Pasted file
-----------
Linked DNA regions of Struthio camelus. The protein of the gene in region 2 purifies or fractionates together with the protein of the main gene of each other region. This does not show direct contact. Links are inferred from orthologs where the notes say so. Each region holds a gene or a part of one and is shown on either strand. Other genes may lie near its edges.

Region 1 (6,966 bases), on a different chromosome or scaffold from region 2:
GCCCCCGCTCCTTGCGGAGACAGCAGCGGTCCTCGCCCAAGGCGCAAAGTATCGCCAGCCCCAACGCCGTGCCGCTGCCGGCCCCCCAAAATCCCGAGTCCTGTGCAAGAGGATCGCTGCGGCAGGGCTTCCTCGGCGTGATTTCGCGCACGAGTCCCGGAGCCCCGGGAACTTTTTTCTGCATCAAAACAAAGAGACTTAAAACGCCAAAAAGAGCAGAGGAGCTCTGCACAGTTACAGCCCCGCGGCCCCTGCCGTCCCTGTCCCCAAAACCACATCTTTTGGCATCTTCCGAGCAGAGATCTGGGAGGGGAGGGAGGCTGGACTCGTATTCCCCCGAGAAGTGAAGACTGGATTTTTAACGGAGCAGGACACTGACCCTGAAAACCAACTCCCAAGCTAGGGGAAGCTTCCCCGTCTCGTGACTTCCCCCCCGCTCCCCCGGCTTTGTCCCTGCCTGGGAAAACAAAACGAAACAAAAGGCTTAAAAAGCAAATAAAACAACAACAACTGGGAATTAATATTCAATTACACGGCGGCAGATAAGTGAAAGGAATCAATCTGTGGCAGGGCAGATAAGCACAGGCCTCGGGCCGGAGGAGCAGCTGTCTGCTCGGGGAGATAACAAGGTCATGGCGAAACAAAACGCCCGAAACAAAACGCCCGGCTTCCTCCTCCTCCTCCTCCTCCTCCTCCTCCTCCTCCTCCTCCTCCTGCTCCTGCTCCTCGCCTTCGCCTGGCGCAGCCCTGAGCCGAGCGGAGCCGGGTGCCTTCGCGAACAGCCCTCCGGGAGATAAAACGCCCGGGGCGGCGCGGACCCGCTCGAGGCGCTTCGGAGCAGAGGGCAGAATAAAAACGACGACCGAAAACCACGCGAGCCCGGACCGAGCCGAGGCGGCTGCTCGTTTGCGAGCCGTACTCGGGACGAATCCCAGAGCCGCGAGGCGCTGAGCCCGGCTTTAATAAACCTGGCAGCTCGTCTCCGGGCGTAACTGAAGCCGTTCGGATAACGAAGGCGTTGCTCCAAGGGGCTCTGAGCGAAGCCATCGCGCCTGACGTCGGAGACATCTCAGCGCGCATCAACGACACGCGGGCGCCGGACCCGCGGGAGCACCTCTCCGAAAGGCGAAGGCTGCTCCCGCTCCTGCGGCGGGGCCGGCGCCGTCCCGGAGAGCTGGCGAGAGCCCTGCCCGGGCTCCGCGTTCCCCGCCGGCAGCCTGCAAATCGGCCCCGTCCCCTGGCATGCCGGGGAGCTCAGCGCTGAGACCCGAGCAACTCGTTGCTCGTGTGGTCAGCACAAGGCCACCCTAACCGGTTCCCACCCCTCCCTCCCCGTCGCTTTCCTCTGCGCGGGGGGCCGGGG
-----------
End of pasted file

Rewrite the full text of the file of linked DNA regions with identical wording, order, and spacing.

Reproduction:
Linked DNA regions of Struthio camelus. The protein of the gene in region 2 purifies or fractionates together with the protein of the main gene of each other region. This does not show direct contact. Links are inferred from orthologs where the notes say so. Each region holds a gene or a part of one and is shown on either strand. Other genes may lie near its edges.

Region 1 (6,966 bases), on a different chromosome or scaffold from region 2:
GCCCCCGCTCCTTGCGGAGACAGCAGCGGTCCTCGCCCAAGGCGCAAAGTATCGCCAGCCCCAACGCCGTGCCGCTGCCGGCCCCCCAAAATCCCGAGTCCTGTGCAAGAGGATCGCTGCGGCAGGGCTTCCTCGGCGTGATTTCGCGCACGAGTCCCGGAGCCCCGGGAACTTTTTTCTGCATCAAAACAAAGAGACTTAAAACGCCAAAAAGAGCAGAGGAGCTCTGCACAGTTACAGCCCCGCGGCCCCTGCCGTCCCTGTCCCCAAAACCACATCTTTTGGCATCTTCCGAGCAGAGATCTGGGAGGGGAGGGAGGCTGGACTCGTATTCCCCCGAGAAGTGAAGACTGGATTTTTAACGGAGCAGGACACTGACCCTGAAAACCAACTCCCAAGCTAGGGGAAGCTTCCCCGTCTCGTGACTTCCCCCCCGCTCCCCCGGCTTTGTCCCTGCCTGGGAAAACAAAACGAAACAAAAGGCTTAAAAAGCAAATAAAACAACAACAACTGGGAATTAATATTCAATTACACGGCGGCAGATAAGTGAAAGGAATCAATCTGTGGCAGGGCAGATAAGCACAGGCCTCGGGCCGGAGGAGCAGCTGTCTGCTCGGGGAGATAACAAGGTCATGGCGAAACAAAACGCCCGAAACAAAACGCCCGGCTTCCTCCTCCTCCTCCTCCTCCTCCTCCTCCTCCTCCTCCTCCTCCTGCTCCTGCTCCTCGCCTTCGCCTGGCGCAGCCCTGAGCCGAGCGGAGCCGGGTGCCTTCGCGAACAGCCCTCCGGGAGATAAAACGCCCGGGGCGGCGCGGACCCGCTCGAGGCGCTTCGGAGCAGAGGGCAGAATAAAAACGACGACCGAAAACCACGCGAGCCCGGACCGAGCCGAGGCGGCTGCTCGTTTGCGAGCCGTACTCGGGACGAATCCCAGAGCCGCGAGGCGCTGAGCCCGGCTTTAATAAACCTGGCAGCTCGTCTCCGGGCGTAACTGAAGCCGTTCGGATAACGAAGGCGTTGCTCCAAGGGGCTCTGAGCGAAGCCATCGCGCCTGACGTCGGAGACATCTCAGCGCGCATCAACGACACGCGGGCGCCGGACCCGCGGGAGCACCTCTCCGAAAGGCGAAGGCTGCTCCCGCTCCTGCGGCGGGGCCGGCGCCGTCCCGGAGAGCTGGCGAGAGCCCTGCCCGGGCTCCGCGTTCCCCGCCGGCAGCCTGCAAATCGGCCCCGTCCCCTGGCATGCCGGGGAGCTCAGCGCTGAGACCCGAGCAACTCGTTGCTCGTGTGGTCAGCACAAGGCCACCCTAACCGGTTCCCACCCCTCCCTCCCCGTCGCTTTCCTCTGCGCGGGGGGCCGGGG